Our democracy withstood Trump’s attacks, barely. But that’s hardly cause for celebration. This year was less an aberration than the culmination of the cynical, total-war politics Republicans have employed since the Gingrich era, one that brooks no compromise and prospers by tearing down political systems. Fortified by a feedback loop of propaganda—first talk radio and Fox News, then the clickbait sites Facebook delivered to Boomers’ feeds, now the Pravda-esque OANN and Newsmax—the GOP became a breeding ground for conspiracy theories.
To be sure, belief in conspiracy theories isn’t a conservative pathology. It’s a human trait, primed by millions of years of evolution, arguably driven by the same forces that create religions: a need to see patterns in noise and causal agents to explain phenomena. People across the political spectrum who lack trust in institutions tend to embrace conspiracies out of “motivated reasoning”—an effort to validate a pre-existing worldview inconsistent with the available facts.
But here’s the difference: The more knowledgeable liberals become, the less likely they are to buy conspiracies. For conservatives, the opposite is true.
As reliant as Trump was on the “poorly educated” white working class, and as eager as the left has been to paint his followers as illiterate dolts, his most fervent and politically engaged supporters—those who embraced his anti-liberal, anti-expert, anti-elitist messaging—had college degrees.
These are exactly the people research says comprise the high-knowledge, low-trust sweet spot in which conspiracy theories take root, flourish, and thrive. Nothing or no one short of Trump himself can convince them that Biden won. And the party’s elites—the ones who know better—have been cowed into silence, terrified of landing on the wrong side of an angry tweet, hoping this insanity will disappear when Trump does.
It won’t. And Trump’s not going anywhere. Come Jan. 20, he’ll no longer be president, but he’ll remain head of the Republican Party in everything but title.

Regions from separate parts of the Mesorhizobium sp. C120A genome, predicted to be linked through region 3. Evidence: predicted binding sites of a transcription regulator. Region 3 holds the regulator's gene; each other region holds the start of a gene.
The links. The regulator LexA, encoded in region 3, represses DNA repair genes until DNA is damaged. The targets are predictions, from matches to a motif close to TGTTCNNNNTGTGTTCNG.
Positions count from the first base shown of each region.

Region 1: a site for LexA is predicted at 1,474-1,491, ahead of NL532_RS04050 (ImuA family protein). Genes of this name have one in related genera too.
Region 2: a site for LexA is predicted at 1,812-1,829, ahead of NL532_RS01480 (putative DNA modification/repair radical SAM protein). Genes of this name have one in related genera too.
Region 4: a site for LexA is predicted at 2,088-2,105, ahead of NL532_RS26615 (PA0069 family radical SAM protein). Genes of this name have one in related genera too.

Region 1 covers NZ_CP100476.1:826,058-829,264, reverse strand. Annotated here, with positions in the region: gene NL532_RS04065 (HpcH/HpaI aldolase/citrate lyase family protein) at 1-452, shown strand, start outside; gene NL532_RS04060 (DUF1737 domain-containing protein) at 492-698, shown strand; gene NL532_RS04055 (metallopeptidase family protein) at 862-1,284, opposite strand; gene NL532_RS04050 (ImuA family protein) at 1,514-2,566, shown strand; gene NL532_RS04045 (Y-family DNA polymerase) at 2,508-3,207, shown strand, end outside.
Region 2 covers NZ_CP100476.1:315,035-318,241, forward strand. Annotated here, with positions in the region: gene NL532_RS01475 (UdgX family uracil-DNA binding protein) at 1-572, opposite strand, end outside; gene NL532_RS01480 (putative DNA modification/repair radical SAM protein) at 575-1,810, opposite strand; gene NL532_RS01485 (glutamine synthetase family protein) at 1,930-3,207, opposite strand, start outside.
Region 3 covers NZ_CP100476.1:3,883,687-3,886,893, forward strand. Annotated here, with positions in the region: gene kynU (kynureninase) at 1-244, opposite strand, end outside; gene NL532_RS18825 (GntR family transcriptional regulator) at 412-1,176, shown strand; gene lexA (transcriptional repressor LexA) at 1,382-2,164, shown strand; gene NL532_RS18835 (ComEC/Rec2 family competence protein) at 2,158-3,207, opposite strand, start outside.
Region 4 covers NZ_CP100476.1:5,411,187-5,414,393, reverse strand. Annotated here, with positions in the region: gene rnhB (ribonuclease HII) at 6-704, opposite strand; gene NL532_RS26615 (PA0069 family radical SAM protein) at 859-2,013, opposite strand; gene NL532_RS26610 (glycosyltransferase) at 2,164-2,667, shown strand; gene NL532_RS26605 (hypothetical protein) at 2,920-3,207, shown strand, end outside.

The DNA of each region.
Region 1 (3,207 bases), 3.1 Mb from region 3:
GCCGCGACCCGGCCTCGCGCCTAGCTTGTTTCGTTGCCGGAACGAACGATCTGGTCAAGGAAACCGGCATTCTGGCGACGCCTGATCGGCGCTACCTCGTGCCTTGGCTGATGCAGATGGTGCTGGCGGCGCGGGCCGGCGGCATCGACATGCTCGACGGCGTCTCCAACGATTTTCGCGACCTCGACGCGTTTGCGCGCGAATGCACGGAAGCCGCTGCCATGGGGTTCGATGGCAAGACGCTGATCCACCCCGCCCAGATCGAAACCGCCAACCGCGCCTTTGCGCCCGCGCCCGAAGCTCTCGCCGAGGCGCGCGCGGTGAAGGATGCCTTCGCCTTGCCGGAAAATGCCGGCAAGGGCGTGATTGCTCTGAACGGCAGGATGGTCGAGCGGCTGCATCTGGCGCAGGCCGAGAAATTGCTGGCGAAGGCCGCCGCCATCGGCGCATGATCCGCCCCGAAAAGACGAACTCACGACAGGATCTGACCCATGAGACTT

The problem isn’t just that the inmates took over the asylum. It’s that radicalization has inertia. It devours the impure. Already, Trump turned on Georgia’s far-right governor and Republican secretary of state for not helping him steal the election. He threatened to have Ohio’s governor primaried for acknowledging Biden’s win. He spurned Fox News for the more obsequious OANN, and his supporters followed.
So long as Trump and his acolytes and wannabes control the GOP, the party will be wedded to the fiction that he lost because of a conspiracy no one quite understands and Joe Biden is an illegitimate president. No deviation from the orthodoxy will be tolerated. Republican states will erect barriers to mail-in voting to “restore trust.” Republican senators will hold hearings on election fraud so Lindsey Graham can grill Dominion executives about their seances with Hugo Chavez’s ghost. Maybe Q will moderate a 2024 GOP presidential forum.
America now has two political parties, but they’re not Democrat and Republican in the traditional sense. One is a broad, loose-knit, often ineffective coalition stitched together by its fear of the other guys; the other is, well, the other guys, who have lost their fucking minds.
We shouldn’t pretend this isn’t the case or kid ourselves that it’s going to get better before it gets worse.